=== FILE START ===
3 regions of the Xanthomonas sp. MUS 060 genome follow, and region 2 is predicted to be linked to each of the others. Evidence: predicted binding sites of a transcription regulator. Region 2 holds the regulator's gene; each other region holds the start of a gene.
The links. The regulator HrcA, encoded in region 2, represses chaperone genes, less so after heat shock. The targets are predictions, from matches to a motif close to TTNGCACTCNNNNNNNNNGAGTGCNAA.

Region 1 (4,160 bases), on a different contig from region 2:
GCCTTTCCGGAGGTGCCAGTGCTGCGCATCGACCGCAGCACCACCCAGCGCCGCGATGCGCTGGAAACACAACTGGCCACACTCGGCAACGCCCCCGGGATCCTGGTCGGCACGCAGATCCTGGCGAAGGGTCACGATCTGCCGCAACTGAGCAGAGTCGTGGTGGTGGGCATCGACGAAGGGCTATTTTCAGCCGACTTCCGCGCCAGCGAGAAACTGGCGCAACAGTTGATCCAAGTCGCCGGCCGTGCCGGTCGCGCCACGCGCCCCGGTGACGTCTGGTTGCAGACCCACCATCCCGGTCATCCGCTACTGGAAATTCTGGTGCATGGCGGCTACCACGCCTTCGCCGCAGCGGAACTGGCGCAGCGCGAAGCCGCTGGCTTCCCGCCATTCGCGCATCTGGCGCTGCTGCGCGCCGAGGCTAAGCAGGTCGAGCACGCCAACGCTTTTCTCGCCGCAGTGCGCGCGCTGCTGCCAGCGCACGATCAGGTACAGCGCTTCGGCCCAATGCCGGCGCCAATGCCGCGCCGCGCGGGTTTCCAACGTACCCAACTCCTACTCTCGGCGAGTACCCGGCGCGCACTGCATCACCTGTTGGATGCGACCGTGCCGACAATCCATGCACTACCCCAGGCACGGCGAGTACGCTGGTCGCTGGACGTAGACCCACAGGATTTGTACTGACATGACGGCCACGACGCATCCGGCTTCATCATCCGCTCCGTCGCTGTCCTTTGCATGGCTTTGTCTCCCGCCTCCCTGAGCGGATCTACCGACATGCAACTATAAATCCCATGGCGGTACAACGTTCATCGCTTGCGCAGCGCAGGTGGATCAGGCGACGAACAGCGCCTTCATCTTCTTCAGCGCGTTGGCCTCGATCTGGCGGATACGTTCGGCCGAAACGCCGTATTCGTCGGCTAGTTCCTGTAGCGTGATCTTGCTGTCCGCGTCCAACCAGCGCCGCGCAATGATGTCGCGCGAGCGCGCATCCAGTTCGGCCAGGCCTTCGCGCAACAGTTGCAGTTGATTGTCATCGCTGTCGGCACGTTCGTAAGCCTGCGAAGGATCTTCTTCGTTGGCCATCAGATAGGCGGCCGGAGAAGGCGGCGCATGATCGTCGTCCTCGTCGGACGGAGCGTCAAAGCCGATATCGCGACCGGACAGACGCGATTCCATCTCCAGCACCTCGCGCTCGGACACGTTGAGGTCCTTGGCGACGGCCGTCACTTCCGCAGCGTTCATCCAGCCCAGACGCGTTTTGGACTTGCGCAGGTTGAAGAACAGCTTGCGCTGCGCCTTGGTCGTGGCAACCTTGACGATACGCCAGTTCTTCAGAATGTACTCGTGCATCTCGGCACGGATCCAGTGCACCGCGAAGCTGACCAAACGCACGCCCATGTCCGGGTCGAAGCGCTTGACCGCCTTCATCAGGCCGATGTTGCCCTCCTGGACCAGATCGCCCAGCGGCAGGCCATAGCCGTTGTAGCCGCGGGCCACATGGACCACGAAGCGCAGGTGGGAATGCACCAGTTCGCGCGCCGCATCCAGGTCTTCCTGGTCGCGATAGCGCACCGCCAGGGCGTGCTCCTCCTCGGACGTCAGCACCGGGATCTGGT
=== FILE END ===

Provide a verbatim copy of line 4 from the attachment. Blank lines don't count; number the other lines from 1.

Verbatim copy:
GCCTTTCCGGAGGTGCCAGTGCTGCGCATCGACCGCAGCACCACCCAGCGCCGCGATGCGCTGGAAACACAACTGGCCACACTCGGCAACGCCCCCGGGATCCTGGTCGGCACGCAGATCCTGGCGAAGGGTCACGATCTGCCGCAACTGAGCAGAGTCGTGGTGGTGGGCATCGACGAAGGGCTATTTTCAGCCGACTTCCGCGCCAGCGAGAAACTGGCGCAACAGTTGATCCAAGTCGCCGGCCGTGCCGGTCGCGCCACGCGCCCCGGTGACGTCTGGTTGCAGACCCACCATCCCGGTCATCCGCTACTGGAAATTCTGGTGCATGGCGGCTACCACGCCTTCGCCGCAGCGGAACTGGCGCAGCGCGAAGCCGCTGGCTTCCCGCCATTCGCGCATCTGGCGCTGCTGCGCGCCGAGGCTAAGCAGGTCGAGCACGCCAACGCTTTTCTCGCCGCAGTGCGCGCGCTGCTGCCAGCGCACGATCAGGTACAGCGCTTCGGCCCAATGCCGGCGCCAATGCCGCGCCGCGCGGGTTTCCAACGTACCCAACTCCTACTCTCGGCGAGTACCCGGCGCGCACTGCATCACCTGTTGGATGCGACCGTGCCGACAATCCATGCACTACCCCAGGCACGGCGAGTACGCTGGTCGCTGGACGTAGACCCACAGGATTTGTACTGACATGACGGCCACGACGCATCCGGCTTCATCATCCGCTCCGTCGCTGTCCTTTGCATGGCTTTGTCTCCCGCCTCCCTGAGCGGATCTACCGACATGCAACTATAAATCCCATGGCGGTACAACGTTCATCGCTTGCGCAGCGCAGGTGGATCAGGCGACGAACAGCGCCTTCATCTTCTTCAGCGCGTTGGCCTCGATCTGGCGGATACGTTCGGCCGAAACGCCGTATTCGTCGGCTAGTTCCTGTAGCGTGATCTTGCTGTCCGCGTCCAACCAGCGCCGCGCAATGATGTCGCGCGAGCGCGCATCCAGTTCGGCCAGGCCTTCGCGCAACAGTTGCAGTTGATTGTCATCGCTGTCGGCACGTTCGTAAGCCTGCGAAGGATCTTCTTCGTTGGCCATCAGATAGGCGGCCGGAGAAGGCGGCGCATGATCGTCGTCCTCGTCGGACGGAGCGTCAAAGCCGATATCGCGACCGGACAGACGCGATTCCATCTCCAGCACCTCGCGCTCGGACACGTTGAGGTCCTTGGCGACGGCCGTCACTTCCGCAGCGTTCATCCAGCCCAGACGCGTTTTGGACTTGCGCAGGTTGAAGAACAGCTTGCGCTGCGCCTTGGTCGTGGCAACCTTGACGATACGCCAGTTCTTCAGAATGTACTCGTGCATCTCGGCACGGATCCAGTGCACCGCGAAGCTGACCAAACGCACGCCCATGTCCGGGTCGAAGCGCTTGACCGCCTTCATCAGGCCGATGTTGCCCTCCTGGACCAGATCGCCCAGCGGCAGGCCATAGCCGTTGTAGCCGCGGGCCACATGGACCACGAAGCGCAGGTGGGAATGCACCAGTTCGCGCGCCGCATCCAGGTCTTCCTGGTCGCGATAGCGCACCGCCAGGGCGTGCTCCTCCTCGGACGTCAGCACCGGGATCTGGT